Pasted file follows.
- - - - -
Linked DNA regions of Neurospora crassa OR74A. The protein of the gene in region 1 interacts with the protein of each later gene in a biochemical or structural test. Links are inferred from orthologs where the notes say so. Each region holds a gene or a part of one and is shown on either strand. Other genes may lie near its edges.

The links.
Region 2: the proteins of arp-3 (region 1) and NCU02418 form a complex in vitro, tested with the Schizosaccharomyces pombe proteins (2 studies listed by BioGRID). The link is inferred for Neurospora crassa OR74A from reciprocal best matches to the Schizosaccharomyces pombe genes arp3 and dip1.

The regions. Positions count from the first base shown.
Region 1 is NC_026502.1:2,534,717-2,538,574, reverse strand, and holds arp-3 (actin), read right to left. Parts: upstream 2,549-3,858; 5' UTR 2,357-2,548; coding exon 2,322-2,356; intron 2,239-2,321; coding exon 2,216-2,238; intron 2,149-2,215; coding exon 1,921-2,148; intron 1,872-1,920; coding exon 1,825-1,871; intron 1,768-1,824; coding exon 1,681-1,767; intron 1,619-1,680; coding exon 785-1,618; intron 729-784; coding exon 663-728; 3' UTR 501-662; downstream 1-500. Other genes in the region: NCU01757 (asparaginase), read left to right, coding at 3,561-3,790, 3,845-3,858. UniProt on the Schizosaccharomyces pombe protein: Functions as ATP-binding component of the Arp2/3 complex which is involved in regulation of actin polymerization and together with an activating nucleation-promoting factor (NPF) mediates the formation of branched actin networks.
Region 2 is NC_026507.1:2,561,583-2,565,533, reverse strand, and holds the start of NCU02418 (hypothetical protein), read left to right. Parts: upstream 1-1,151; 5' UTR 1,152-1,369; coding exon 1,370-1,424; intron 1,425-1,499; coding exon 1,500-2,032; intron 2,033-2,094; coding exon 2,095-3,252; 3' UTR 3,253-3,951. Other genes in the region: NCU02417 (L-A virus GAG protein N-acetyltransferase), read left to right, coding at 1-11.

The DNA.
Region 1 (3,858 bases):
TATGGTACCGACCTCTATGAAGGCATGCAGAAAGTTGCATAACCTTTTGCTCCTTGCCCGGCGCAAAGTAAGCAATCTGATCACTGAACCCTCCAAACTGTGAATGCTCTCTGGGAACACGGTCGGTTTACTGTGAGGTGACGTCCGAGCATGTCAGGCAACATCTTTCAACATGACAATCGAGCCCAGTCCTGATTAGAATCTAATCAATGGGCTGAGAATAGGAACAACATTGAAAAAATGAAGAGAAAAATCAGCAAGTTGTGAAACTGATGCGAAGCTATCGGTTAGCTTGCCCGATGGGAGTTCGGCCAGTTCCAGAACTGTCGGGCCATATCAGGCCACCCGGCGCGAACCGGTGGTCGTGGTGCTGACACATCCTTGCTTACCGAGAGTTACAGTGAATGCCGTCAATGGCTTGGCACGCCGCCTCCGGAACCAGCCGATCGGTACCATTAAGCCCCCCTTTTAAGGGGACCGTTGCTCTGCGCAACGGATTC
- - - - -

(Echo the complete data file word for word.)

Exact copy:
Linked DNA regions of Neurospora crassa OR74A. The protein of the gene in region 1 interacts with the protein of each later gene in a biochemical or structural test. Links are inferred from orthologs where the notes say so. Each region holds a gene or a part of one and is shown on either strand. Other genes may lie near its edges.

The links.
Region 2: the proteins of arp-3 (region 1) and NCU02418 form a complex in vitro, tested with the Schizosaccharomyces pombe proteins (2 studies listed by BioGRID). The link is inferred for Neurospora crassa OR74A from reciprocal best matches to the Schizosaccharomyces pombe genes arp3 and dip1.

The regions. Positions count from the first base shown.
Region 1 is NC_026502.1:2,534,717-2,538,574, reverse strand, and holds arp-3 (actin), read right to left. Parts: upstream 2,549-3,858; 5' UTR 2,357-2,548; coding exon 2,322-2,356; intron 2,239-2,321; coding exon 2,216-2,238; intron 2,149-2,215; coding exon 1,921-2,148; intron 1,872-1,920; coding exon 1,825-1,871; intron 1,768-1,824; coding exon 1,681-1,767; intron 1,619-1,680; coding exon 785-1,618; intron 729-784; coding exon 663-728; 3' UTR 501-662; downstream 1-500. Other genes in the region: NCU01757 (asparaginase), read left to right, coding at 3,561-3,790, 3,845-3,858. UniProt on the Schizosaccharomyces pombe protein: Functions as ATP-binding component of the Arp2/3 complex which is involved in regulation of actin polymerization and together with an activating nucleation-promoting factor (NPF) mediates the formation of branched actin networks.
Region 2 is NC_026507.1:2,561,583-2,565,533, reverse strand, and holds the start of NCU02418 (hypothetical protein), read left to right. Parts: upstream 1-1,151; 5' UTR 1,152-1,369; coding exon 1,370-1,424; intron 1,425-1,499; coding exon 1,500-2,032; intron 2,033-2,094; coding exon 2,095-3,252; 3' UTR 3,253-3,951. Other genes in the region: NCU02417 (L-A virus GAG protein N-acetyltransferase), read left to right, coding at 1-11.

The DNA.
Region 1 (3,858 bases):
TATGGTACCGACCTCTATGAAGGCATGCAGAAAGTTGCATAACCTTTTGCTCCTTGCCCGGCGCAAAGTAAGCAATCTGATCACTGAACCCTCCAAACTGTGAATGCTCTCTGGGAACACGGTCGGTTTACTGTGAGGTGACGTCCGAGCATGTCAGGCAACATCTTTCAACATGACAATCGAGCCCAGTCCTGATTAGAATCTAATCAATGGGCTGAGAATAGGAACAACATTGAAAAAATGAAGAGAAAAATCAGCAAGTTGTGAAACTGATGCGAAGCTATCGGTTAGCTTGCCCGATGGGAGTTCGGCCAGTTCCAGAACTGTCGGGCCATATCAGGCCACCCGGCGCGAACCGGTGGTCGTGGTGCTGACACATCCTTGCTTACCGAGAGTTACAGTGAATGCCGTCAATGGCTTGGCACGCCGCCTCCGGAACCAGCCGATCGGTACCATTAAGCCCCCCTTTTAAGGGGACCGTTGCTCTGCGCAACGGATTC